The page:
This may seem a new way to think about Jesus’ birth but it’s been there from the beginning. Jesus’ has the power to draw diverse people to his birth place – blue collar shepherds and PhD type wise men. Mary sings of God’s power in the past that will be at work in Jesus – it’s the power of justice: “He has shown strength with his arm. . . he has cast down the mighty from their thrones and has lifted up the lowly” (Luke 1:51-52). The adult Jesus will say, “If I by the finger of God cast out Satan, the kingdom of God has come to you” (Luke 11:20). The crowds were excited by his power over sickness: “They were overcome with amazement” (Mark 5:42). And he shares that power with us: “Receive the Holy Spirit” (John 20:23). How could anything be more loving than that – to share his power with us. We are reborn in Jesus’ birth!
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Two stories of the love and power that Jesus gives.
We do most of our walking in the mall. Last Sunday morning at 8:00 a.m. there was a line outside the video game store – Electronics Boutique. How long had people been there? The mall opens at 6:00 a.m. Stores don’t open until 10:00 a.m. There must have been twenty or so in line already. Why? One of them said, “They have Wii’s!” I think I got that right. It’s some new kind of remote – a stick or something. They’d been there for two hours with two more to go.
Catch the consumer culture here. “Get your own before they are gone!” What about time to be fed at Jesus’ table? That can wait! Of course, the store chooses Sunday for the sale – it’s the day most people are off!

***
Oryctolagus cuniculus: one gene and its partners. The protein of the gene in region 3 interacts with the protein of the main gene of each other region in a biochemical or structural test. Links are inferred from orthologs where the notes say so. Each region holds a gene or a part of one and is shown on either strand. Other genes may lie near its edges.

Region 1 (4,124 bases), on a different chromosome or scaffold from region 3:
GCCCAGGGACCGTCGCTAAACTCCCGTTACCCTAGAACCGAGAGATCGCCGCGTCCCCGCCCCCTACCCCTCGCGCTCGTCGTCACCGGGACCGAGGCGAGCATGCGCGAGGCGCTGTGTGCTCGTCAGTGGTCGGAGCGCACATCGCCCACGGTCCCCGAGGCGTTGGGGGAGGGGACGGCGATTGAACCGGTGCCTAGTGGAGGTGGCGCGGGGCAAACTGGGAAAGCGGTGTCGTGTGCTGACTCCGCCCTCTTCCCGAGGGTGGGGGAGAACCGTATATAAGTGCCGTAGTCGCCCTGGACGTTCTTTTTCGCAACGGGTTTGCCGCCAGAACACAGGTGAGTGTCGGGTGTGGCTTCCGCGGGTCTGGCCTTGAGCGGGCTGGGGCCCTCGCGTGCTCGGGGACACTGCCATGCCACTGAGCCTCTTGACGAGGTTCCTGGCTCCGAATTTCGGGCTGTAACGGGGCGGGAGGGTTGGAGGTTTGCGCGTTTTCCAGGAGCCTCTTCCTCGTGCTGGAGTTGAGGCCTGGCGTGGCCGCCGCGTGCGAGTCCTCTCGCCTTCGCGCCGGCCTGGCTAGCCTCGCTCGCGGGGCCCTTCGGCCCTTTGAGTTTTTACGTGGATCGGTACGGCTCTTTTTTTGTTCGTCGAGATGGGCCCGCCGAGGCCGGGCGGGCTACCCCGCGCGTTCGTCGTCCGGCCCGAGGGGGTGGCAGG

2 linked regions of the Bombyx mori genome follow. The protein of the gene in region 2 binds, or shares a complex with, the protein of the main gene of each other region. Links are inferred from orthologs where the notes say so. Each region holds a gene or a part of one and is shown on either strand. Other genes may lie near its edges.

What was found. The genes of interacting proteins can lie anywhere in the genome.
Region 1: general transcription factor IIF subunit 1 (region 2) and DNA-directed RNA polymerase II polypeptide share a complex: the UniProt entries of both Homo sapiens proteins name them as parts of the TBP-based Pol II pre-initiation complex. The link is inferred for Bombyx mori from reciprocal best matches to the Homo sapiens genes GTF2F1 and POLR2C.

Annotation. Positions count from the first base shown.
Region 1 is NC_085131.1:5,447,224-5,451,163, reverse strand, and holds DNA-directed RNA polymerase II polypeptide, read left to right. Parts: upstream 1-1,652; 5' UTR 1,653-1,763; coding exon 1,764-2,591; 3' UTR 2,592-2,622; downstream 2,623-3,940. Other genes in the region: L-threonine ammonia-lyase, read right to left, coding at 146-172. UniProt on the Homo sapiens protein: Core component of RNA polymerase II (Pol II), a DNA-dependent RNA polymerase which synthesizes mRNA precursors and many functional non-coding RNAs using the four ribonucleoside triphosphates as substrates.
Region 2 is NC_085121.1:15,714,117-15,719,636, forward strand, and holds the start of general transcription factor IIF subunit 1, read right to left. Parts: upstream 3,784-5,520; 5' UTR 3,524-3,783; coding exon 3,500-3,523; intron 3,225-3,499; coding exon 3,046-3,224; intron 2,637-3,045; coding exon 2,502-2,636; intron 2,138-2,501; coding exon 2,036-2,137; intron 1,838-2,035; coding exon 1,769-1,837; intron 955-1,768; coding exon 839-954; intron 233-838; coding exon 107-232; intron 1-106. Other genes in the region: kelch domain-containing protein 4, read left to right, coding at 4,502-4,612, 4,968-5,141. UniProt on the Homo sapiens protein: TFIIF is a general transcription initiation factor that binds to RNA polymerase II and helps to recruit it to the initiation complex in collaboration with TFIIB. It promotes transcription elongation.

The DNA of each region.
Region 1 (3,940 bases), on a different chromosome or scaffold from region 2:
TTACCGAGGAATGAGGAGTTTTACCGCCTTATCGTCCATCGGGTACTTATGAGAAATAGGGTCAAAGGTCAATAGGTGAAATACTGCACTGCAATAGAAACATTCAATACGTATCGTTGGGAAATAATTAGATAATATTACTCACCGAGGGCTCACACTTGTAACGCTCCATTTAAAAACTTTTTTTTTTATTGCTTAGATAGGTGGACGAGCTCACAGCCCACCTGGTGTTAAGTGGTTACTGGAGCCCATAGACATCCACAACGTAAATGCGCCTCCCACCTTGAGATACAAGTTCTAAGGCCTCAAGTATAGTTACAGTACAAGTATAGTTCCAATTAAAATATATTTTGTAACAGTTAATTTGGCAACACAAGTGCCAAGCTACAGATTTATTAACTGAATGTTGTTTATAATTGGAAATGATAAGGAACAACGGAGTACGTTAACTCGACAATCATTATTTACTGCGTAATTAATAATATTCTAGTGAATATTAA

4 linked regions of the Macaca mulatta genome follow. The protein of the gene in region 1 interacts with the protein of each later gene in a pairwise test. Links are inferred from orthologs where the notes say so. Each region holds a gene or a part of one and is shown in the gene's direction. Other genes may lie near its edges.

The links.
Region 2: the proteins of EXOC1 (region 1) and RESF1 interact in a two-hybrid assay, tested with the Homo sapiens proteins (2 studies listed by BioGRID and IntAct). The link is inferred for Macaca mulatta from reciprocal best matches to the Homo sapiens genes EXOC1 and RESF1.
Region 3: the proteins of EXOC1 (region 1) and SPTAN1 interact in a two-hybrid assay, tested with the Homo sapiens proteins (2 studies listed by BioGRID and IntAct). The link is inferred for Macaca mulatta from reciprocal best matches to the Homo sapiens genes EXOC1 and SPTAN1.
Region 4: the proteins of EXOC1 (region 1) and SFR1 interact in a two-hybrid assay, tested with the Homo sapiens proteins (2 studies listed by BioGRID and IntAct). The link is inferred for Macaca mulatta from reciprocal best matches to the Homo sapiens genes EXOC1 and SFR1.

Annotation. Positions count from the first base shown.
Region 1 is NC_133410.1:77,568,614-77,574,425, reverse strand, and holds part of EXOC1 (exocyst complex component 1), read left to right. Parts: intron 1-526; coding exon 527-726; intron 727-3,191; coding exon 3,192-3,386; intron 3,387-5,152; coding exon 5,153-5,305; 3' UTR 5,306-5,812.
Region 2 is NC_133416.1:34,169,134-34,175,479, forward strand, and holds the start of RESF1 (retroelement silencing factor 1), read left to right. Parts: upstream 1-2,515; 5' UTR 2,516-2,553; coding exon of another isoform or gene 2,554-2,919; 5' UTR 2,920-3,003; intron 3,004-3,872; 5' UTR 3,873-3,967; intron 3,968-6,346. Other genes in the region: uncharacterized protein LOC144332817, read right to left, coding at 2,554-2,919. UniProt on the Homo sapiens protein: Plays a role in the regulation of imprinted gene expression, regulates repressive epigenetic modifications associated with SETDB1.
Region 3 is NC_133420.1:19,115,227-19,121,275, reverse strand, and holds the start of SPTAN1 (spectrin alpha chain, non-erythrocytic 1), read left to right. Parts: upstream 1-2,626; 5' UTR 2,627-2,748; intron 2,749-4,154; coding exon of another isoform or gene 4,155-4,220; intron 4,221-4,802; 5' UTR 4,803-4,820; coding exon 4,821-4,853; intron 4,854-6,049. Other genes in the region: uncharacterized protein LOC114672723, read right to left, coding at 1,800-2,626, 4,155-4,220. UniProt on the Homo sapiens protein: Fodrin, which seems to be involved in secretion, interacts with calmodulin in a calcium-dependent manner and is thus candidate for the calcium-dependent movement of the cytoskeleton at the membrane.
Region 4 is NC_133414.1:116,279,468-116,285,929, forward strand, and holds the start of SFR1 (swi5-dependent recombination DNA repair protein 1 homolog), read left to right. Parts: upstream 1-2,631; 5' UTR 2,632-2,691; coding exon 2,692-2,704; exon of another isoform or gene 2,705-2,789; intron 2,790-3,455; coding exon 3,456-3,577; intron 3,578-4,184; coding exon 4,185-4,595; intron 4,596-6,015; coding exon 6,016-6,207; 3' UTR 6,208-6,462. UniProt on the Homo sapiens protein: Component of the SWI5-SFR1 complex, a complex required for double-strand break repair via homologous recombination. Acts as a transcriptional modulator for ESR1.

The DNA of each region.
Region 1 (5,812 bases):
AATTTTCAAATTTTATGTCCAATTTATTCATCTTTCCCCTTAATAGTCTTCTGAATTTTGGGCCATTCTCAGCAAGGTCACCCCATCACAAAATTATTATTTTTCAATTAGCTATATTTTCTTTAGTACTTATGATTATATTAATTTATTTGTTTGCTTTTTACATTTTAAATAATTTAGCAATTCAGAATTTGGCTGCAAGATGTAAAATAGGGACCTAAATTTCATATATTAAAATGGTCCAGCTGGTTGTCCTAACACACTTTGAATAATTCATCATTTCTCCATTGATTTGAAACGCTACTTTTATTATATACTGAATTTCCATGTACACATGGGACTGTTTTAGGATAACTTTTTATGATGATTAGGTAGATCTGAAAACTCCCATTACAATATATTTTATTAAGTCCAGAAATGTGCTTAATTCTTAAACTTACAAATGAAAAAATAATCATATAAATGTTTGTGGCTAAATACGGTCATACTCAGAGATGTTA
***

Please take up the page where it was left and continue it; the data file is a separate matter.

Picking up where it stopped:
Then, I got to thinking more deeply. All of them were chatting with each other. About what? It’s a video game store, so, they probably got around to kids and, then, schools and debating just how effective schools are any way. If so, I could guess there was lots of complaining going on. “They just pass kids along to the next grade whether they’ve really learned anything or not.. . .They don’t teach values at all . . . etc. . .etc.”
Then, I began to “dream” what a plucky Christian in that line might say. She’d speak up! “Our schools are underfunded! What about the gross inequality that you get a good school only if you live in a wealthy community! And, what about the parents who say, ‘We keep our kids happy. We leave teaching values and discipline to the teachers at school.'”
I’d say she’s part of Jesus’ mission. It takes courage to go against the group – think of the crowd. It’s so easy to play it safe and say, “Ain’t it awful.”
Jesus spoke up! Jesus tells us, “Speak up!” In my dream, Jesus was there in that plucky Christian at the video store in the mall. Jesus calls us to have opinions about public problems. We have two rules: one, have an opinion; and two, risk sharing it. Sharing takes courage. You can expect opposition. Will you hang in with your views or back down? Will you risk opposition and learn from it? Maybe, modify your opinion. Maybe, find a better way to express it. Christians are called to be citizens, not just consumers. Citizens care for their city – that’s where the word comes from, “city-zen,” city dweller. We are called to be responsible for our cities and towns to make them better – more loving, more just places – places with equal schools everywhere and parents and teachers who work together.